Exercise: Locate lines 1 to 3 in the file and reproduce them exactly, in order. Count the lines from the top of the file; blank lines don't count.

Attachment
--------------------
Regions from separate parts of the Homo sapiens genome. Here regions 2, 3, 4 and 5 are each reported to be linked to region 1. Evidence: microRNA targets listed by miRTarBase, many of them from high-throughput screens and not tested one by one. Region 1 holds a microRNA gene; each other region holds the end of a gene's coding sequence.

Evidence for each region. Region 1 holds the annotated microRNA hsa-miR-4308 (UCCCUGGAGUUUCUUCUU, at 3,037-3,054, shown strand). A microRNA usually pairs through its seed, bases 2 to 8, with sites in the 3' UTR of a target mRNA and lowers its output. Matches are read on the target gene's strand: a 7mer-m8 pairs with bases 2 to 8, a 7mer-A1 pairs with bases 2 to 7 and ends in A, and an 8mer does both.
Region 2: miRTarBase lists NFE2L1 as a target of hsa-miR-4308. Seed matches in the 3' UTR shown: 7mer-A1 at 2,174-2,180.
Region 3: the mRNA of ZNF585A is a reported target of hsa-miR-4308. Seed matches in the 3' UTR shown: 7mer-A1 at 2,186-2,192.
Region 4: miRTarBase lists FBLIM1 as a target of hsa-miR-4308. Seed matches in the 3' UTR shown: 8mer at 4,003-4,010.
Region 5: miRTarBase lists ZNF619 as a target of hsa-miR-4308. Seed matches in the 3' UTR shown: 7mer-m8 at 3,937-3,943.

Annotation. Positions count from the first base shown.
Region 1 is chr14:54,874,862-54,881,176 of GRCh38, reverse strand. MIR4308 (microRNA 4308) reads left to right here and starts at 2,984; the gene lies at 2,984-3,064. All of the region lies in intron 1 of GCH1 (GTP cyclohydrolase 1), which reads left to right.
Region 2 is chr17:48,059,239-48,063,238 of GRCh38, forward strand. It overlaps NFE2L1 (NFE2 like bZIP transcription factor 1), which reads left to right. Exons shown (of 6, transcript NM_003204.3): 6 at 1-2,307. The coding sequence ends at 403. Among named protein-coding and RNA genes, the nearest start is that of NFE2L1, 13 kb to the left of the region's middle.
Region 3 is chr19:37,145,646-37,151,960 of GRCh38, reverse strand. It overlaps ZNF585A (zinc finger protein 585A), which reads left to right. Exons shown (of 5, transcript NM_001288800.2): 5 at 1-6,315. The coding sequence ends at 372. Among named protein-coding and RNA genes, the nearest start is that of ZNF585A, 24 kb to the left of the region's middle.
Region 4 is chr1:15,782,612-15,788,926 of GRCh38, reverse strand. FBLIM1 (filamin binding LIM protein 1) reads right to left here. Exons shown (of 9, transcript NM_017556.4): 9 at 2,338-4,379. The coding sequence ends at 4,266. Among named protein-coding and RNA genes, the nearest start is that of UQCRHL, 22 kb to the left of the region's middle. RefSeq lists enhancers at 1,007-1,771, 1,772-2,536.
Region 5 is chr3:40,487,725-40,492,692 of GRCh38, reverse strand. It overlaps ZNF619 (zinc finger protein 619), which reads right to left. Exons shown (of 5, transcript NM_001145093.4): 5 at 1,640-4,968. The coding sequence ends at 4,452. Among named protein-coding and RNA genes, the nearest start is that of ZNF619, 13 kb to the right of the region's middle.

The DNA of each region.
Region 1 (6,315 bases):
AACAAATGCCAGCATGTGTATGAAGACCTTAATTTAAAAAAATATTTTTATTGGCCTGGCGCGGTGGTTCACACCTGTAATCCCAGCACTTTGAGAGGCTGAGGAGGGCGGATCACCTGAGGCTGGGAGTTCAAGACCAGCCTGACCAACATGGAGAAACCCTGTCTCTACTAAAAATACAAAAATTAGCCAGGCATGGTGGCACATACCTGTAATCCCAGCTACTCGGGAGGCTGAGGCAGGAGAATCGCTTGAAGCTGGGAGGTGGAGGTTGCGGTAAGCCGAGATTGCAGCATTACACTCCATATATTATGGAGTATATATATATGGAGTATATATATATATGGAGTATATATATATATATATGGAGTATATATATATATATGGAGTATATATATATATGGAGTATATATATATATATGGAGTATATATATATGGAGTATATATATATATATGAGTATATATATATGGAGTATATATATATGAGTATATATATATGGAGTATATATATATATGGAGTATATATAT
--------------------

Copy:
Regions from separate parts of the Homo sapiens genome. Here regions 2, 3, 4 and 5 are each reported to be linked to region 1. Evidence: microRNA targets listed by miRTarBase, many of them from high-throughput screens and not tested one by one. Region 1 holds a microRNA gene; each other region holds the end of a gene's coding sequence.

Evidence for each region. Region 1 holds the annotated microRNA hsa-miR-4308 (UCCCUGGAGUUUCUUCUU, at 3,037-3,054, shown strand). A microRNA usually pairs through its seed, bases 2 to 8, with sites in the 3' UTR of a target mRNA and lowers its output. Matches are read on the target gene's strand: a 7mer-m8 pairs with bases 2 to 8, a 7mer-A1 pairs with bases 2 to 7 and ends in A, and an 8mer does both.
Region 2: miRTarBase lists NFE2L1 as a target of hsa-miR-4308. Seed matches in the 3' UTR shown: 7mer-A1 at 2,174-2,180.